Summer television has been filled with programs reviewing the life and times of Diana, Princess of Wales. I recently watched one of them as well as the Helen Mirren film, The Queen, which depicted the royal response to the death of “The People’s Princess.”
This programming precedes the 20th anniversary of the well-documented tragedy in a Paris tunnel on August 31, 1997. Since her fairy-tale wedding, I had loosely followed the soap opera Diana’s life became, so I am not overly surprised that I remember hearing the news of her death.
On Sunday night right before Labor Day, I was asleep on the couch with the TV running. News of the fatal accident somehow broke through my slumber; and my next few days became a kaleidoscope of memorable scenes: flowers at Buckingham Palace, her sons behind the hearse, “Candle in the Wind.”
Still, it is a bit odd that I would so clearly remember the events of that Sunday night. The memory comes from a pop psychology phenomenon aptly referred to as a “flashbulb moment,” when somehow the mind makes a sudden, sensory recording of an unexpected event.
Unfortunately, each generation experiences at least a few such moments. My parents talked about where they were and what they were doing when a quiet Sunday morning in December of 1941 exploded over Pearl Harbor. I never really understood their detailed memories until the day of President Kennedy’s assassination was seared for all time into my subconscious.
Inexplicably, I experienced another “flashbulb moment” on August 16, 1977. Although I had grown up hearing “Hound Dog” and “Love Me Tender,” I never really went ga-ga over Elvis Presley.
As I slept in a small upstairs room at Ingrid’s house in Bennigsen, Germany, an insistent voice replaced the music on the radio I had left on overnight. Not sure I properly understood what the announcer kept repeating about Elvis, I dug the dictionary out of my suitcase to confirm: “The King of Rock and Roll” was dead.
Often tragic news occurs in clusters, causing us to wonder what has gone wrong with the world. 1968 was such a year. The radio in my sophomore dorm room carried the news of Martin Luther King, Jr.’s assassination on April 4. Just two months and two days later, as I dressed for my summer job at the county library, my sisters and I learned that Robert Kennedy had been shot.
In similar historic repetition, I heard the news of the March 30, 1981, attempt on President Reagan’s life from my car radio as I neared the Wilson Road exit off I-70, enroute to a graduate class at OSU in Columbus. My only real memory of the assassination attempt on Pope John Paul II a mere six weeks later was that familiar but disturbing what-is-the-world-coming-to feeling.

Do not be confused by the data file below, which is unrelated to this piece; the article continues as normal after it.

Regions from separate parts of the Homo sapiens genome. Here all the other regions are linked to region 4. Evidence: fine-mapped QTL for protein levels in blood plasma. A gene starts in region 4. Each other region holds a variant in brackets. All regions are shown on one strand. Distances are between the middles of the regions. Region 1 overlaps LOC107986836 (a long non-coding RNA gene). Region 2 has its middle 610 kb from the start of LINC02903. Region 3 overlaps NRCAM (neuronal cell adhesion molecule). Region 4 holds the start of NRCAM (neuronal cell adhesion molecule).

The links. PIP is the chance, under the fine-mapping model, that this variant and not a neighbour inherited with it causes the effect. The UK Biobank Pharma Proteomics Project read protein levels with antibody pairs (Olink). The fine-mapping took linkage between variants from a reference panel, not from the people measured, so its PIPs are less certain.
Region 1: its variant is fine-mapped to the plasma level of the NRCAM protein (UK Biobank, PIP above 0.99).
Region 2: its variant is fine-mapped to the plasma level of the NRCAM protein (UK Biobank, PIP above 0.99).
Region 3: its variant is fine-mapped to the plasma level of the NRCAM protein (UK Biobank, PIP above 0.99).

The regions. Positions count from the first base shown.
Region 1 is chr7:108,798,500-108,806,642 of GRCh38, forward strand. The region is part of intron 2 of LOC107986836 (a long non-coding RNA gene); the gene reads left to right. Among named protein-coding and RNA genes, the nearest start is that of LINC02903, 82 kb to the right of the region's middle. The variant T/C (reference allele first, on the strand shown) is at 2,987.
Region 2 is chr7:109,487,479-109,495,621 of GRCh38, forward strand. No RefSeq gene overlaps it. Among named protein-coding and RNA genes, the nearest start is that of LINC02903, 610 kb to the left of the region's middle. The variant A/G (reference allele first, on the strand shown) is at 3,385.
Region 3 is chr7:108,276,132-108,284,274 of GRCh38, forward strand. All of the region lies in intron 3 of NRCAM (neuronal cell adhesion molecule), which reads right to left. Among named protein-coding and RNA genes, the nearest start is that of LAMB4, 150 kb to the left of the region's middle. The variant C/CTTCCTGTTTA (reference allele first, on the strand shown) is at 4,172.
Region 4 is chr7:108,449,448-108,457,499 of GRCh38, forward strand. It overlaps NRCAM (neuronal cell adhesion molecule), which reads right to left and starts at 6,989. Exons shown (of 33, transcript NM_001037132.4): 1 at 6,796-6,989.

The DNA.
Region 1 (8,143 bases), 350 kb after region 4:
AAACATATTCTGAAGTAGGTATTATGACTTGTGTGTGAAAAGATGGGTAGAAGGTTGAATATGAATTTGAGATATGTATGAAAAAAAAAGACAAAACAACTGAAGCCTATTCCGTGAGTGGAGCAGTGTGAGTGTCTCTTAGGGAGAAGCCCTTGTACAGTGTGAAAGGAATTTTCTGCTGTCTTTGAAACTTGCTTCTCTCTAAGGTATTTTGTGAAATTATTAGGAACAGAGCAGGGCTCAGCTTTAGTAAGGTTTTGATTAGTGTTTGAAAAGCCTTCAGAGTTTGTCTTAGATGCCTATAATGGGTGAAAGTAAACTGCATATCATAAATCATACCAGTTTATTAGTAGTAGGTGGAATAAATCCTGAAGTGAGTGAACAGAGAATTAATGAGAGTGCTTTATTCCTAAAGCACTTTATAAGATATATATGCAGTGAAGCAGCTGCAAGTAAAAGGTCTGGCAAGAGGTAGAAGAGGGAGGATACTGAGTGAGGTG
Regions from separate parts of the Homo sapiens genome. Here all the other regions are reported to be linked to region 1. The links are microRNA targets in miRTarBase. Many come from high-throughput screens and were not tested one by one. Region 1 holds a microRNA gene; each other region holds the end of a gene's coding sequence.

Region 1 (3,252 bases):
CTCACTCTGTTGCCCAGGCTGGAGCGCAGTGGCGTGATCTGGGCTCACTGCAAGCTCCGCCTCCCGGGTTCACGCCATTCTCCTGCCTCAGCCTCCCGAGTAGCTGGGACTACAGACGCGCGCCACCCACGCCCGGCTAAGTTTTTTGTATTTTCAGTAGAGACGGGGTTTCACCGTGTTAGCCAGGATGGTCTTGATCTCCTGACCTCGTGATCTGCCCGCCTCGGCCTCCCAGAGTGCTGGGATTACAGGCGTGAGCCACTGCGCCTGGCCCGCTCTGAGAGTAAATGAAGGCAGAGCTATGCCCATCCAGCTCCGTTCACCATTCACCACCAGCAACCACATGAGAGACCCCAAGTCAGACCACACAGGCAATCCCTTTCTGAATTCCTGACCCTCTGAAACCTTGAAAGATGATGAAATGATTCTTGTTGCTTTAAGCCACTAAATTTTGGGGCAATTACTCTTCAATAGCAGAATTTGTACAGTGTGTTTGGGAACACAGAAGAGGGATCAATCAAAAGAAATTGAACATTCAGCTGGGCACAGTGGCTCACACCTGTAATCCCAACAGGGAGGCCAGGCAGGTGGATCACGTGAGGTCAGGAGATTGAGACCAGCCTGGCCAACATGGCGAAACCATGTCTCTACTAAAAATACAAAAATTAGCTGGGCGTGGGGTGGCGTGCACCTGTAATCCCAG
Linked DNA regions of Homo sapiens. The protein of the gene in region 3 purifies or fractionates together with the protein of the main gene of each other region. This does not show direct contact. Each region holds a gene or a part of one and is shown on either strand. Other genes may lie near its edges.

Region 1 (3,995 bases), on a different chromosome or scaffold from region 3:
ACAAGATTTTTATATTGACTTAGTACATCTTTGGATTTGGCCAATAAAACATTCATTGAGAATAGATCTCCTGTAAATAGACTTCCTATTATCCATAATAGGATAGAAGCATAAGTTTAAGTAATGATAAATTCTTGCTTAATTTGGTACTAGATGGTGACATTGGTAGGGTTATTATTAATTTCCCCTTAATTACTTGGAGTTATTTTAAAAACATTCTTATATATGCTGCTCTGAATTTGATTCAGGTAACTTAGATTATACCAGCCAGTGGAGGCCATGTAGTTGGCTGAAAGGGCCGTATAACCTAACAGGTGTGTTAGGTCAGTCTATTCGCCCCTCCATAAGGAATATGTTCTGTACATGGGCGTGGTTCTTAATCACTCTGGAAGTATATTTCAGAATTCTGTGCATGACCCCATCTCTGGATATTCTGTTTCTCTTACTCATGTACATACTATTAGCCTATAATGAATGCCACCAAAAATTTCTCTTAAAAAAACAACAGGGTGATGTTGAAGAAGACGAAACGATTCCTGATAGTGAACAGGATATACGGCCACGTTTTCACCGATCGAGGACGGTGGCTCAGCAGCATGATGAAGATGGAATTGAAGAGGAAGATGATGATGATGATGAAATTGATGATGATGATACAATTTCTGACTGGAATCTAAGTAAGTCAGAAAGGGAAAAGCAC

In addition to tragedies, however, my collection of flashbulb moments also includes stored-away memories of happier life events. I need only think of October 24, 1968, to remember my telephone conversation in the lounge of Cochran Hall at Otterbein – the one in which my father told me that Mother had given birth to a baby boy. I had a brother!
There was another Otterbein phone call – this time in May of my senior year – when Mother shared this news in a teary whisper: “I hold in my hands a contract for you to teach at Graham High School.” Nowadays the tears are mine as I recall the pride I heard in her voice that afternoon.
However, events that make headlines are most likely to become flashbulb moments. Students coming into my classroom during a mid-morning class change on January 28, 1986, informed me of the crash of the space shuttle Challenger. And as I pulled from the GHS parking lot out onto Route 36 on November 9, 1989, news of the fall of the Berlin Wall – the German barricade I had visited so often with students – blared from my car radio.
The two most significant events of my generation will remain forever intertwined because of my location when each of their “flashbulbs” went off. In the early afternoon of November 22, 1963, I was sitting in Miss Iames’ sophomore English class when a voice from the loudspeaker informed us that President Kennedy had been shot in Dallas. The dumbfounding shock at his death and the ensuing four days of national mourning flooded back almost forty years later during the horrific terrorist attacks on America.
It was the déjà vu quality of the incongruous announcement on a beautiful September morning in 2001 that lingers even today: I was with my German III students in that very same GHS classroom when news of the World Trade Center and Pentagon attacks was delivered via the same loudspeaker – news that again changed the course of history.
I can only wish for us all that any future flashbulb moments be of the upbeat, optimistic kind, like that experienced last week by the family of Michael and Jane Ludlow. Almost the whole kit and caboodle – parents, kids, grandparents, grandkids – set out for St. Charles, Missouri, to experience the totality of the moon obscuring the sun. The memories they made will most likely never be eclipsed: the late summer day they spent together, uniting with millions of others to experience – if only for a few glorious minutes – the majesty of the universe.
Shirley Scott, a 1966 graduate of Graham High School, is a native of Champaign County. After receiving degrees in English and German from Otterbein College, she returned to GHS in 1970 where she taught until retiring in 2010. From 1976-2001 she coordinated the German Exchange Program with the Otto-Hahn-Gymnasium in Springe.
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